Benefits of High Flux X-Ray Diffraction Studies for Single Crystal and Protein Crystallography

We all know and accept that the ultimate instrument for performing X-ray diffraction studies including protein crystallography, structural biology or single crystal studies is the synchrotron. However, there are issues with getting access to the beamline such as timing, logistics, cost and availability. While the ideal scenario would be to have your own synchrotron, this is simply not feasible. 

In the following sections, we will explain how a high-flux X-ray Diffraction (XRD) systems such as the Synergy-R or Synergy-DW can even be a superior alternative to the synchrotron for single crystal and protein crystallography. Similarly, The 9kW Rigaku smartLab can offer a similar advantages for studies in materials science. To learn more about the advantages of high flux XRD in materials science click here.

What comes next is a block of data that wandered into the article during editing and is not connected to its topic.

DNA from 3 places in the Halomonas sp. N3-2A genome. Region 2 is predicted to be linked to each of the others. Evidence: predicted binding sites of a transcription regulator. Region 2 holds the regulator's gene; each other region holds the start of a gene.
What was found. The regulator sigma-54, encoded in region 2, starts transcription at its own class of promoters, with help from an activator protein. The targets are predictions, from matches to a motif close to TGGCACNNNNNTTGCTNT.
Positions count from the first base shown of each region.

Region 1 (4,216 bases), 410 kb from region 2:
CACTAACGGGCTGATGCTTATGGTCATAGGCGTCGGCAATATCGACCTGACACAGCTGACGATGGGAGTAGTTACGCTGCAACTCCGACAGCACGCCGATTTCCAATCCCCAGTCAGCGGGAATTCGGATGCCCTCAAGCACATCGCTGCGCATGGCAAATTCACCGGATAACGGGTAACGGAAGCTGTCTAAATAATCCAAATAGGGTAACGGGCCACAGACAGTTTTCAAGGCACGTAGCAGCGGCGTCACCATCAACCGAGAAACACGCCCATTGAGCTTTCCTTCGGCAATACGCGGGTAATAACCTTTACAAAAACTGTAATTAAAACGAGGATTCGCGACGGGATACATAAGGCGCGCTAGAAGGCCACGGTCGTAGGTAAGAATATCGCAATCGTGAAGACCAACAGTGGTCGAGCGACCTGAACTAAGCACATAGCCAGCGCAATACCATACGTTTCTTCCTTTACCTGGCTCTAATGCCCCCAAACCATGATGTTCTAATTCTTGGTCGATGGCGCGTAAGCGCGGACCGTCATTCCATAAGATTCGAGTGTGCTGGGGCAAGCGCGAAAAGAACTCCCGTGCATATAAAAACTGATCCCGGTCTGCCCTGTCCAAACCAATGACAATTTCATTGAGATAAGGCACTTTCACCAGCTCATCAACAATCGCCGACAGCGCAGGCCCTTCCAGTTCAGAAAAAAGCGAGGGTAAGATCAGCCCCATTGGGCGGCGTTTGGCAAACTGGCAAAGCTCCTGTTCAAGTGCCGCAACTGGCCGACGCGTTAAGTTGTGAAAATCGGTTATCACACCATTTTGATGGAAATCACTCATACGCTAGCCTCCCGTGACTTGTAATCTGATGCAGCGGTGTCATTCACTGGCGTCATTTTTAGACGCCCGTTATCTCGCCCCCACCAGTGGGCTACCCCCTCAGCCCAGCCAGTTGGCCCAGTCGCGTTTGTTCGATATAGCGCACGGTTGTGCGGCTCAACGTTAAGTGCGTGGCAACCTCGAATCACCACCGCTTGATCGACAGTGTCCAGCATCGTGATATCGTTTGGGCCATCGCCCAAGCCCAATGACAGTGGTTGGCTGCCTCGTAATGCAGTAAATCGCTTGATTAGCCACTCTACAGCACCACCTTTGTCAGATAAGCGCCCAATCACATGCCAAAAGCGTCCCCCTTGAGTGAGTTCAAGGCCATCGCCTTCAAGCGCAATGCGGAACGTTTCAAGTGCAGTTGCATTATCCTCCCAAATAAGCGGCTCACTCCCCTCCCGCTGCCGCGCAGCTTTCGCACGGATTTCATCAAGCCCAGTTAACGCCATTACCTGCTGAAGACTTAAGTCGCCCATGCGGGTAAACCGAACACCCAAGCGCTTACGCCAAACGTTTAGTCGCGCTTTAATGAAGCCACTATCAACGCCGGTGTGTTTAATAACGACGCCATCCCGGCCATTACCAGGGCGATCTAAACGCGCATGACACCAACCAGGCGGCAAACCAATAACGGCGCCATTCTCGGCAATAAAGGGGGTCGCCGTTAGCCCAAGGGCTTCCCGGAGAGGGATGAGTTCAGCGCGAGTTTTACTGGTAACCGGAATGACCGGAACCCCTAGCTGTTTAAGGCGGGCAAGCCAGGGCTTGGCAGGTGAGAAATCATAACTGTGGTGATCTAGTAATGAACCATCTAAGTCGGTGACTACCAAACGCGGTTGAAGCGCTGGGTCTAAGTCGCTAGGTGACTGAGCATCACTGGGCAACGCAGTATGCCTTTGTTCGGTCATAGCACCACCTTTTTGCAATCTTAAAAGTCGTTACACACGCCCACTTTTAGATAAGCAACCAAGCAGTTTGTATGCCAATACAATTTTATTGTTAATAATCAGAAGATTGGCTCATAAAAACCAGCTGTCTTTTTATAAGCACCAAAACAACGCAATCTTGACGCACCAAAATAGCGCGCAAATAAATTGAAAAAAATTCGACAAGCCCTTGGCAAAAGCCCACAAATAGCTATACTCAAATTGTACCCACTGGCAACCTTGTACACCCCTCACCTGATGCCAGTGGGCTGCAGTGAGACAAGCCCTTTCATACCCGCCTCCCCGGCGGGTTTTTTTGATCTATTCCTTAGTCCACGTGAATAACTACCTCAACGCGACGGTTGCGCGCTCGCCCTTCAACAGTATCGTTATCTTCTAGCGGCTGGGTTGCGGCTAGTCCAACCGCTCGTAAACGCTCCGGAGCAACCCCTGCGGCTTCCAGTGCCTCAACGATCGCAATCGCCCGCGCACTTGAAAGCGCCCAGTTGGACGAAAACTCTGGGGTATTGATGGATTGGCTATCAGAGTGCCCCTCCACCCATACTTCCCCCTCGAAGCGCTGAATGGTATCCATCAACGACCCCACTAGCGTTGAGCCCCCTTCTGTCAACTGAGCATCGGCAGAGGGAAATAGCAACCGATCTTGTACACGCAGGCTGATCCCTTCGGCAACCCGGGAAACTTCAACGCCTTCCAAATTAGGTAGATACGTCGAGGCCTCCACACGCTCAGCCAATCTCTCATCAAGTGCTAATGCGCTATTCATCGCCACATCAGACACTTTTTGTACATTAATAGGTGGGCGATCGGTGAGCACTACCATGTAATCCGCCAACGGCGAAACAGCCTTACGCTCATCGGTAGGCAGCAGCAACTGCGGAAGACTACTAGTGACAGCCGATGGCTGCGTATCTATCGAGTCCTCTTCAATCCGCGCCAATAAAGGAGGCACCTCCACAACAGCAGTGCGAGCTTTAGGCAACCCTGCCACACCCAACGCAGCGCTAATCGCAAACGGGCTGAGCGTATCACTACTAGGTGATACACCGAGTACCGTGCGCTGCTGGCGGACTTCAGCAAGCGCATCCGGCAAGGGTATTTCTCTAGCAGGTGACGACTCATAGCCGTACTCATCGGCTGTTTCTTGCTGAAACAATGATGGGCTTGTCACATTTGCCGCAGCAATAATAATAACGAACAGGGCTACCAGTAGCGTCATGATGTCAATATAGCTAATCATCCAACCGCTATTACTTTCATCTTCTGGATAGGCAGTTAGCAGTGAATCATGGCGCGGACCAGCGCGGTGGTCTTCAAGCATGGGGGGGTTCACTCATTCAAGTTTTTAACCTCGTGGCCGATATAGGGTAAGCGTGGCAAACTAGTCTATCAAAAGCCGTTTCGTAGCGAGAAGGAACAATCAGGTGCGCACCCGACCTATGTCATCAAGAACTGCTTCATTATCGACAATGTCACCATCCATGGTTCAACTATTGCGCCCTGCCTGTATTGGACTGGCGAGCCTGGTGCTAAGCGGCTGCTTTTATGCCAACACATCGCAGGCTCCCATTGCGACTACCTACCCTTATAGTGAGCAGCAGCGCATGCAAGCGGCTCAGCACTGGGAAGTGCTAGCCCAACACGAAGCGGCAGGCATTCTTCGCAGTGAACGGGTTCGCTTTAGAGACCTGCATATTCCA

Rotating Anode X-ray Sources 

The next best thing to the synchrotron is a high flux XRD diffractometer. High flux diffractometers are powered by rotating anode X-ray generators, a technology that was first commercially introduced in the 1970s. Rigaku are the world leaders in rotating anode technology with patents in place to protect their technological advantages. Rigaku rotating anode generators are the most powerful on the market, but also the most reliable (ensuring optimum beamtime) and the longest lifetime. It is not uncommon for these generators to function for two or three decades. As a result,  Rigaku have installed thousands of rotating anodes around the world that have helped perform cutting edge research and even contributed to Nobel Prizes (e.g. Prof Amano and development of the blue LED) 

These systems provide the number of photons required to analyse and characterise the most challenging samples. 

Rotating anode X-ray generators provide significantly more power than conventional sealed tube X-ray generators. The following schematics summarise the way in which both work.

High Flux Rotating Anode XRD